Wrapper class for IDAPython. Regroups various useful functions for reverse engineering of binaries.
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README.md
enoki.py

README.md

What is Enoki ?

The Enoki script is a wrapper class for IDAPython. It regroups various useful functions for reverse engineering of non-standard and/or uncommon binaries. Many of the scripts currently available online are geared towards malware analysis of Windows Portable Executable (PE) files and as such, most of their functionalities are geared toward Intel-based systems and perform many tasks to detect or deobfuscate malicious, well-known file standards. Enoki seeks to provide a set of basic functions for analysis of binaries, memory maps or other non-malware oriented files for reverse engineering purposes.

Summary

The Enoki script is a wrapper around many IDAPython functions and is designed for analysts conducting reverse engineering on non-standard and uncommon files such as firmware of embedded devices or simply plain unknown files for ICS systems. Enoki provides additional shortcut functions for extracting, searching and analyzing machines code, useful when IDA as issue parsing or detecting the actual processor.

Usage

To use Enoki with IDA, simply load the enoki.py file into IDA. An instance of the Enoki object will automatically be created in the e variable or you can create your own instance using the following command in the interpreter:

e = Enoki()

Simply call any of the function required using the instance, for example:

Python>hex(e.current_file_offset())
0x74fc

Examples

This section provides some example of the functionalities provded by the Enoki script. More details can be found by consulting the wiki of the project.

Find a byte string

One of the function provided by Enoki is the find_byte_string, which allow the analyst to search for specific sequence of bytes or words in the machine code. The function will return all locations where the specific byte string has been found in the range searched.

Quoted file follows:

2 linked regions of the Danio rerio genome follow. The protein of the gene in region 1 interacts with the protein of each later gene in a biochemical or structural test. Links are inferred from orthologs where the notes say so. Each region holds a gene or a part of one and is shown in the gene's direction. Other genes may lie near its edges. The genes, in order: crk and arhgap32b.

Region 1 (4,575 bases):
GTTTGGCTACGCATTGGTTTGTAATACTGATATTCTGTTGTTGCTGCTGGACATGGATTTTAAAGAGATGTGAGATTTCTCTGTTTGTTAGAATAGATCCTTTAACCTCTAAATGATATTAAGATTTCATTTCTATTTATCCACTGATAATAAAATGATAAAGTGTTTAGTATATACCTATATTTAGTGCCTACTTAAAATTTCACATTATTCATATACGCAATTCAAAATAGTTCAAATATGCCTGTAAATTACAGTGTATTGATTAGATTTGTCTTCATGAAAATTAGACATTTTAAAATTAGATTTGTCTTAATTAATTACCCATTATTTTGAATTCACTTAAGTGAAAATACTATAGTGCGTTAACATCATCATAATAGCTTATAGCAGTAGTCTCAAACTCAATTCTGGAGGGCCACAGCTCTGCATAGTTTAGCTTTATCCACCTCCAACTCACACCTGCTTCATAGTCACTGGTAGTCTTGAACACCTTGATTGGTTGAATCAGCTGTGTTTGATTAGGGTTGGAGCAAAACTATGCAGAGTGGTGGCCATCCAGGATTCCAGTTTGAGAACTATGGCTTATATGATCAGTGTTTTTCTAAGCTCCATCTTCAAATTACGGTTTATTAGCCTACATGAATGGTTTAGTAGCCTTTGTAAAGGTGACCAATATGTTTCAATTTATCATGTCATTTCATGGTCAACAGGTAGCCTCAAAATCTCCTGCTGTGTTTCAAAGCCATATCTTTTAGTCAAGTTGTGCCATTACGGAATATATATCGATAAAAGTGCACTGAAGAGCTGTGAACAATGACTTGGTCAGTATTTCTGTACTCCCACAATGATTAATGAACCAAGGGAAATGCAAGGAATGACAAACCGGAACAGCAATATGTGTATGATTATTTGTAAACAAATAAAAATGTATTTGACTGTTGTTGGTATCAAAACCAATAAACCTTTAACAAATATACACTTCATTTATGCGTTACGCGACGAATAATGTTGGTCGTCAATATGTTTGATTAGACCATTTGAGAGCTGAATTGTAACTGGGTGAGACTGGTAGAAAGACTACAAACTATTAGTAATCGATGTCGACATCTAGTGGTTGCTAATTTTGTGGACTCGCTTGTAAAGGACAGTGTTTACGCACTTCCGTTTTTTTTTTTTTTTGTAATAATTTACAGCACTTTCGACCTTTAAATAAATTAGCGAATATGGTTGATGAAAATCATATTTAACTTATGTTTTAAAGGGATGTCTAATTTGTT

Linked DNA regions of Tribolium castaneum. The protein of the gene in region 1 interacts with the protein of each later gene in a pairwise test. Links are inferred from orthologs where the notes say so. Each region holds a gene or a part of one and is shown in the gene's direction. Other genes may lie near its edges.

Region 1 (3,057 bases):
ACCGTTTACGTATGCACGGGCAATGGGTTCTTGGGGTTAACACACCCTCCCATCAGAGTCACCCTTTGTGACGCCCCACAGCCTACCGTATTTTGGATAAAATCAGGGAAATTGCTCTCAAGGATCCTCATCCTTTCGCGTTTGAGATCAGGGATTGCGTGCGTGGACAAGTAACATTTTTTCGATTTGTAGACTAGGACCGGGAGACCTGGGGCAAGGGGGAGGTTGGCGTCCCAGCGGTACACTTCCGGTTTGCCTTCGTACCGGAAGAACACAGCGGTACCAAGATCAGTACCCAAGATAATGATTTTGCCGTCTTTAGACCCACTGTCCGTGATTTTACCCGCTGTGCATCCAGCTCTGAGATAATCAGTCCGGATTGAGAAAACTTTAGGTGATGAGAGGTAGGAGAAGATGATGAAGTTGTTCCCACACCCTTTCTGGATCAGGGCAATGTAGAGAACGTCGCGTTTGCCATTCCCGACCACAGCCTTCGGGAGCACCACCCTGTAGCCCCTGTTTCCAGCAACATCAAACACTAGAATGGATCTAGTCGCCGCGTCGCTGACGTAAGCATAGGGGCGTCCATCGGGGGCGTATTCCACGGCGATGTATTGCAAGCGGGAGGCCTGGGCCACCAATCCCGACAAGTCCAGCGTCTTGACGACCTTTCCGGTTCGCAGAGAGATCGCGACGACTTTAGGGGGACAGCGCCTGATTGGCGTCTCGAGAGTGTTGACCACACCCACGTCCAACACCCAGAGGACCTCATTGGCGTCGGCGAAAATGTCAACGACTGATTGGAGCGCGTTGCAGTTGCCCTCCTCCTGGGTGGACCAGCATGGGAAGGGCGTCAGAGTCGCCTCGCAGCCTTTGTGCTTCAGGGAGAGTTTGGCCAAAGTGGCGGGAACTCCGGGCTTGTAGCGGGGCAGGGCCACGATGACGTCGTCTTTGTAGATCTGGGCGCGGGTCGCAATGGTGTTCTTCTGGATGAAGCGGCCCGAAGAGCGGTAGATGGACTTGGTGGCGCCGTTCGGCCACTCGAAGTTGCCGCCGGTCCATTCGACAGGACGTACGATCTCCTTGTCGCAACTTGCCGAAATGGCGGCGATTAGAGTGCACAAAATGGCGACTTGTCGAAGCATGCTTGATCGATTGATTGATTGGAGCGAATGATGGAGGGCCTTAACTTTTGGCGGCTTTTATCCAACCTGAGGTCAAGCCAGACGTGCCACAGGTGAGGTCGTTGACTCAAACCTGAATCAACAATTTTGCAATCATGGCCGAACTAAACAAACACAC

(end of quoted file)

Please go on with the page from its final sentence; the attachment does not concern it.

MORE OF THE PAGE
Python>e.find_byte_string(ScreenEA(), ScreenEA() + 0x1000, "7980 ????")
[150, 155, 173, 198, 208]

If you need the output in hexadecimal addresses, simply wrap the result using the hex() function:

Python>[hex(i) for i in e.find_byte_string(ScreenEA(), ScreenEA() + 0x1000, "7980 ????")]
['0x96', '0x9b', '0xad', '0xc6', '0xd0']

Compare two code ranges for similarity

Another functionality available is to compare the similarity of two code segments via the compare_code function. This function will take two arrays of opcodes or assembly instructions and calculate the similarity of the sequence. In the example below, the similarity is only 11%, meaning the 2 code segments are quite different.

Python>c1 = e.get_words_between(0x2C00, 0x2CFF)
Python>c2 = e.get_words_between(0x8000, 0x80FF)
Python>e.compare_code(c1, c2)
0.11328125

Other functions are available within Enoki and more details can be found in the comments of the script or in the future wiki of the project.

References

If you find this script useful for your projects or research, please add a reference or link to this project to help make it better.